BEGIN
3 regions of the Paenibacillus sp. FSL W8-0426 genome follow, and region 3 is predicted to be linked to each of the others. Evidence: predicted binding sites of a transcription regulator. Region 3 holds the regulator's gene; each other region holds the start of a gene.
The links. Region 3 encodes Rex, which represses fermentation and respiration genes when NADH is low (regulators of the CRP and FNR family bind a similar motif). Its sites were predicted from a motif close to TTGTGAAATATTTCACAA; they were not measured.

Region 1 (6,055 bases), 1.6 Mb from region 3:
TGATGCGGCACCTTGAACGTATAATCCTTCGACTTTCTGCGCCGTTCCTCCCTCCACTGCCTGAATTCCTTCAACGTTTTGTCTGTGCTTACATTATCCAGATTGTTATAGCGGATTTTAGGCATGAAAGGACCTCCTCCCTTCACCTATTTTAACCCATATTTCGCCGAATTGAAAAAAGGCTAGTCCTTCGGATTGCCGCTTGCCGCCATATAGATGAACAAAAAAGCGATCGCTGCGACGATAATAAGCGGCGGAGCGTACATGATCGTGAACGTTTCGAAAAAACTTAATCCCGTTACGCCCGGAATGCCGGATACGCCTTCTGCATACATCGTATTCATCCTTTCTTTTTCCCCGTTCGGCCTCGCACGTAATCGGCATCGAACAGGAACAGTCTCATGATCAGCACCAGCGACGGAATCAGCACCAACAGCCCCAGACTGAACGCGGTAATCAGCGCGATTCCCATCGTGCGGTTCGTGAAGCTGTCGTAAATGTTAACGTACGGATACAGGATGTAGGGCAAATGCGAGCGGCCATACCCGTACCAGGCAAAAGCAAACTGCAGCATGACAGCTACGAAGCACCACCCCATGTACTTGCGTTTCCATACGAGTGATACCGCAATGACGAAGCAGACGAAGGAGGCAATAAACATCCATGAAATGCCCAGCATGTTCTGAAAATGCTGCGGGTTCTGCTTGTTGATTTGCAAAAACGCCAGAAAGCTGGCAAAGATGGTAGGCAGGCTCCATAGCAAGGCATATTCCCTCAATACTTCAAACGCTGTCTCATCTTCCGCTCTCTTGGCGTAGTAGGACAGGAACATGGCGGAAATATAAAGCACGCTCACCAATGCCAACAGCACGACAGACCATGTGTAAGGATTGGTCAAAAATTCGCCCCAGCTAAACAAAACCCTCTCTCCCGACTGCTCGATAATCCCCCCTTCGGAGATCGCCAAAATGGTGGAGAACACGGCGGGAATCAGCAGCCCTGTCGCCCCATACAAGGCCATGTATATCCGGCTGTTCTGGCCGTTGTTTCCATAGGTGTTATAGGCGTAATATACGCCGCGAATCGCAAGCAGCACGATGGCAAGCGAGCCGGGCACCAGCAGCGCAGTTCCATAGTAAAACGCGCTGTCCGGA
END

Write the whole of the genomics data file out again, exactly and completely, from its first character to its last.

3 regions of the Paenibacillus sp. FSL W8-0426 genome follow, and region 3 is predicted to be linked to each of the others. Evidence: predicted binding sites of a transcription regulator. Region 3 holds the regulator's gene; each other region holds the start of a gene.
The links. Region 3 encodes Rex, which represses fermentation and respiration genes when NADH is low (regulators of the CRP and FNR family bind a similar motif). Its sites were predicted from a motif close to TTGTGAAATATTTCACAA; they were not measured.

Region 1 (6,055 bases), 1.6 Mb from region 3:
TGATGCGGCACCTTGAACGTATAATCCTTCGACTTTCTGCGCCGTTCCTCCCTCCACTGCCTGAATTCCTTCAACGTTTTGTCTGTGCTTACATTATCCAGATTGTTATAGCGGATTTTAGGCATGAAAGGACCTCCTCCCTTCACCTATTTTAACCCATATTTCGCCGAATTGAAAAAAGGCTAGTCCTTCGGATTGCCGCTTGCCGCCATATAGATGAACAAAAAAGCGATCGCTGCGACGATAATAAGCGGCGGAGCGTACATGATCGTGAACGTTTCGAAAAAACTTAATCCCGTTACGCCCGGAATGCCGGATACGCCTTCTGCATACATCGTATTCATCCTTTCTTTTTCCCCGTTCGGCCTCGCACGTAATCGGCATCGAACAGGAACAGTCTCATGATCAGCACCAGCGACGGAATCAGCACCAACAGCCCCAGACTGAACGCGGTAATCAGCGCGATTCCCATCGTGCGGTTCGTGAAGCTGTCGTAAATGTTAACGTACGGATACAGGATGTAGGGCAAATGCGAGCGGCCATACCCGTACCAGGCAAAAGCAAACTGCAGCATGACAGCTACGAAGCACCACCCCATGTACTTGCGTTTCCATACGAGTGATACCGCAATGACGAAGCAGACGAAGGAGGCAATAAACATCCATGAAATGCCCAGCATGTTCTGAAAATGCTGCGGGTTCTGCTTGTTGATTTGCAAAAACGCCAGAAAGCTGGCAAAGATGGTAGGCAGGCTCCATAGCAAGGCATATTCCCTCAATACTTCAAACGCTGTCTCATCTTCCGCTCTCTTGGCGTAGTAGGACAGGAACATGGCGGAAATATAAAGCACGCTCACCAATGCCAACAGCACGACAGACCATGTGTAAGGATTGGTCAAAAATTCGCCCCAGCTAAACAAAACCCTCTCTCCCGACTGCTCGATAATCCCCCCTTCGGAGATCGCCAAAATGGTGGAGAACACGGCGGGAATCAGCAGCCCTGTCGCCCCATACAAGGCCATGTATATCCGGCTGTTCTGGCCGTTGTTTCCATAGGTGTTATAGGCGTAATATACGCCGCGAATCGCAAGCAGCACGATGGCAAGCGAGCCGGGCACCAGCAGCGCAGTTCCATAGTAAAACGCGCTGTCCGGA